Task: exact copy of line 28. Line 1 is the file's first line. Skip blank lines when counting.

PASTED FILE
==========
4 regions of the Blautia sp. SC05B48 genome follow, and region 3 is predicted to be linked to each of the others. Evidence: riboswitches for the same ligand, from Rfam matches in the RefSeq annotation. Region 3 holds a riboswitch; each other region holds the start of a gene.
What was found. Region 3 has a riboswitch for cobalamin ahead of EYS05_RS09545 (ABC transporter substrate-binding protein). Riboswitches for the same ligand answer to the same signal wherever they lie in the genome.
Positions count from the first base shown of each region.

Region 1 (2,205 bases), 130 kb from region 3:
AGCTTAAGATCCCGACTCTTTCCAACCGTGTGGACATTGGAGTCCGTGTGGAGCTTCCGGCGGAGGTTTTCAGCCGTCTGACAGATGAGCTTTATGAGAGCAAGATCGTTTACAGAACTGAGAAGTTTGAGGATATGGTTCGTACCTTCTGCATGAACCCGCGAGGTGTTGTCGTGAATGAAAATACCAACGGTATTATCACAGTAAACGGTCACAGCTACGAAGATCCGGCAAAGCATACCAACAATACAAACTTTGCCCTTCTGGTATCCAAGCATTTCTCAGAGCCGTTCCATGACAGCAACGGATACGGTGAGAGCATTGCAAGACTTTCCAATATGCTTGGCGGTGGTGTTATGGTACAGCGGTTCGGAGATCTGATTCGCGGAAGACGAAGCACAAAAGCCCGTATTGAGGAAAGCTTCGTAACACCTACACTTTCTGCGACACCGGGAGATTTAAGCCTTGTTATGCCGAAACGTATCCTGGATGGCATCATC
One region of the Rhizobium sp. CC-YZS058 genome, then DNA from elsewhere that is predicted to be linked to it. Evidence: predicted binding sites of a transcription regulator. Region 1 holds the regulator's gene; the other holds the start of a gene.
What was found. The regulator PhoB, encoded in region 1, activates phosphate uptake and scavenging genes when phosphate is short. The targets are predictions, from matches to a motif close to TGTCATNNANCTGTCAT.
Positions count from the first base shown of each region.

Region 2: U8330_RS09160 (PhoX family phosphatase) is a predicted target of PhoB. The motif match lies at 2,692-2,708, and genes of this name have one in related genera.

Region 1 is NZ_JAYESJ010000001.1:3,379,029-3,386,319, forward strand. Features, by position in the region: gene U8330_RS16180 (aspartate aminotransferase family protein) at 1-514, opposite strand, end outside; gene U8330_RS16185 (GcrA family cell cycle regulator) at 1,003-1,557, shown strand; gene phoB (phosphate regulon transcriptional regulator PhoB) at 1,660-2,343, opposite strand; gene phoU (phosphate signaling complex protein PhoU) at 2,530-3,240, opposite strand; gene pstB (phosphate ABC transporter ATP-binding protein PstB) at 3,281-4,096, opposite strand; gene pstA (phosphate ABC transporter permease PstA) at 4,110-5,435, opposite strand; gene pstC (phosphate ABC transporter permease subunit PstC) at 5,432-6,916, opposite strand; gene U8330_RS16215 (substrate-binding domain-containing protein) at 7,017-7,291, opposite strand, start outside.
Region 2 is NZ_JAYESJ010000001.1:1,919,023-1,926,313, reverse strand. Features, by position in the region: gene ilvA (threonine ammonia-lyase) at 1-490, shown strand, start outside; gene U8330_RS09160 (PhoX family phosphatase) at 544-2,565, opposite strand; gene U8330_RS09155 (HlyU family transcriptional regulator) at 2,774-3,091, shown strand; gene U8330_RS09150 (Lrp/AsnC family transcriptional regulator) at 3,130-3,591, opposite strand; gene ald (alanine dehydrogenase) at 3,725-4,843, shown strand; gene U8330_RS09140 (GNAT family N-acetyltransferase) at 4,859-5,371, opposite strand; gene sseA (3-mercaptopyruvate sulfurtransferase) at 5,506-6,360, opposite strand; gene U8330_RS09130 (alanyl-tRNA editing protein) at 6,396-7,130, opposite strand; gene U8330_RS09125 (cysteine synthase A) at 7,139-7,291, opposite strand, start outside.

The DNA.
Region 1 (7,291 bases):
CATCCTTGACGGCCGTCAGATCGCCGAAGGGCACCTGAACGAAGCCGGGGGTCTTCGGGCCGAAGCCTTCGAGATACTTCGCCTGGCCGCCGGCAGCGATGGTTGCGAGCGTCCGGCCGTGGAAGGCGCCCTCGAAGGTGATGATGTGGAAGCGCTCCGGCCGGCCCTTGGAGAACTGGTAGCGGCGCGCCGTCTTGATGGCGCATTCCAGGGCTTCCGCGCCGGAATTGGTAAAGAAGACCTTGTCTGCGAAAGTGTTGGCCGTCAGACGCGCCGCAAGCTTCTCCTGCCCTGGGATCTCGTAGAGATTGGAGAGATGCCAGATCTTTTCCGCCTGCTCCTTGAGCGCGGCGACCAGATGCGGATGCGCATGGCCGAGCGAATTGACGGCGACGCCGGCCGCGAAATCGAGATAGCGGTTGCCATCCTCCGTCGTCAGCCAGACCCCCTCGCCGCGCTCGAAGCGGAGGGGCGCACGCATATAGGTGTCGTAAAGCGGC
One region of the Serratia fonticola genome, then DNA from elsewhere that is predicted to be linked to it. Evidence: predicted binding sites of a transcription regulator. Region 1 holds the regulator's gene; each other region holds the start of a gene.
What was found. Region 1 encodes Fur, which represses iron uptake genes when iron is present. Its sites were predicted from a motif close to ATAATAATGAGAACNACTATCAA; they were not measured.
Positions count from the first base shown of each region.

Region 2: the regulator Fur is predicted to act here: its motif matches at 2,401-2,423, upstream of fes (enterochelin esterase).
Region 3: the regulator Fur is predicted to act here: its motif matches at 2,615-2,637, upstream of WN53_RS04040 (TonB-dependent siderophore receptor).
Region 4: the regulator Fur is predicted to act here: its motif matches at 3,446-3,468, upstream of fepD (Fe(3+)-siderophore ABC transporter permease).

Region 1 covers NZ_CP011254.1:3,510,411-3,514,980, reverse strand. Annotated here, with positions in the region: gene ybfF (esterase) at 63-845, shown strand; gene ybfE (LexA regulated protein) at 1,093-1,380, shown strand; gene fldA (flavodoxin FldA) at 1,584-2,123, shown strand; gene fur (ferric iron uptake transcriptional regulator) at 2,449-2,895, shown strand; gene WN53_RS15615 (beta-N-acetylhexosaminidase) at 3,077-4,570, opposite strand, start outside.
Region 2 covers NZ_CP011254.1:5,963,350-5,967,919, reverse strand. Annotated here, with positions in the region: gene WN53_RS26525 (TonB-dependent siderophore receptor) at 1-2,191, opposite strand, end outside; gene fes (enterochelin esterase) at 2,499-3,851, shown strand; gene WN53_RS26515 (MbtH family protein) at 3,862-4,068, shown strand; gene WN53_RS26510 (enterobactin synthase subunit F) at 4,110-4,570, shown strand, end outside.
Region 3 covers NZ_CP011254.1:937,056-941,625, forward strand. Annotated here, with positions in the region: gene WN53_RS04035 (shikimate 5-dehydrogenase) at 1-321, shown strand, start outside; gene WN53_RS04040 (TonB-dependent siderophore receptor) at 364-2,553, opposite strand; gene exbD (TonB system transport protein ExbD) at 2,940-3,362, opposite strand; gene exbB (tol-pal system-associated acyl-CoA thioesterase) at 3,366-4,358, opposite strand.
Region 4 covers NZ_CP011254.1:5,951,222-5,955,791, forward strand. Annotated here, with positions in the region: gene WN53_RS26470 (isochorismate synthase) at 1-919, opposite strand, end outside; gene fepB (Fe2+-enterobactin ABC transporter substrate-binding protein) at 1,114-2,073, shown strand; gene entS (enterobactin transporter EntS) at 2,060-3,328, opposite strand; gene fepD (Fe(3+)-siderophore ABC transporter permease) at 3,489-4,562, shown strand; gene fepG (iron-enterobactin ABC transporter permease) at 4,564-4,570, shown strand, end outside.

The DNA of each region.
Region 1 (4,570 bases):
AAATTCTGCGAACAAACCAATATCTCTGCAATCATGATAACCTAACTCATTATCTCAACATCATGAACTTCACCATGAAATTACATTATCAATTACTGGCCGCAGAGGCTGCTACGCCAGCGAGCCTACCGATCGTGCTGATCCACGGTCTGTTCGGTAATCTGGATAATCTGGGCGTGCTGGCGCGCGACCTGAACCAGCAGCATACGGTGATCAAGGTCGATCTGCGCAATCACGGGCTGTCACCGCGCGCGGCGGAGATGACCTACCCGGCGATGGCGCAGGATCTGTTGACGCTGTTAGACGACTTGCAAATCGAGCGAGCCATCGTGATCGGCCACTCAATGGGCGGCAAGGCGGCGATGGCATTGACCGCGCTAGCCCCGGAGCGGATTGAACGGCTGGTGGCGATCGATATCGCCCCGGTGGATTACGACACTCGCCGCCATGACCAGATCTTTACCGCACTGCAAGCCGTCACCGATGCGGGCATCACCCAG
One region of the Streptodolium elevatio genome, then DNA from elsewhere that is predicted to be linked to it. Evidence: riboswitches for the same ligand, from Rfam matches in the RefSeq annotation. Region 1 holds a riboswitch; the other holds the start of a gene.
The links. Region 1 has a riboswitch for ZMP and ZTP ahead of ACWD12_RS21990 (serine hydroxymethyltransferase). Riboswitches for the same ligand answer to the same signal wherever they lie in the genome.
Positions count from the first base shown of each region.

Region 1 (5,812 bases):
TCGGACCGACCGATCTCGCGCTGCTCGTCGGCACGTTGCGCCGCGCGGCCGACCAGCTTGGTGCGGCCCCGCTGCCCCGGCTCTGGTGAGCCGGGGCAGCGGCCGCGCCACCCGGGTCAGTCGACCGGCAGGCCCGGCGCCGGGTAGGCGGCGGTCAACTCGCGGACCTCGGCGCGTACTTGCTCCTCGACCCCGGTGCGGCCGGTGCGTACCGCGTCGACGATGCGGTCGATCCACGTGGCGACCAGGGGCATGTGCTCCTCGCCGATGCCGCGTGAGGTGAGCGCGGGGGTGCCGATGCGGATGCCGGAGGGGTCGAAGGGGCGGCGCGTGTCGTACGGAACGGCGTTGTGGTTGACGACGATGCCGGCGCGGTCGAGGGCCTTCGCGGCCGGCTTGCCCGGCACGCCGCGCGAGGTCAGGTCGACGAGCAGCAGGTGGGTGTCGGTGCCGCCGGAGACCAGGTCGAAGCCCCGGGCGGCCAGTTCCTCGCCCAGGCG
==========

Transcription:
One region of the Streptodolium elevatio genome, then DNA from elsewhere that is predicted to be linked to it. Evidence: riboswitches for the same ligand, from Rfam matches in the RefSeq annotation. Region 1 holds a riboswitch; the other holds the start of a gene.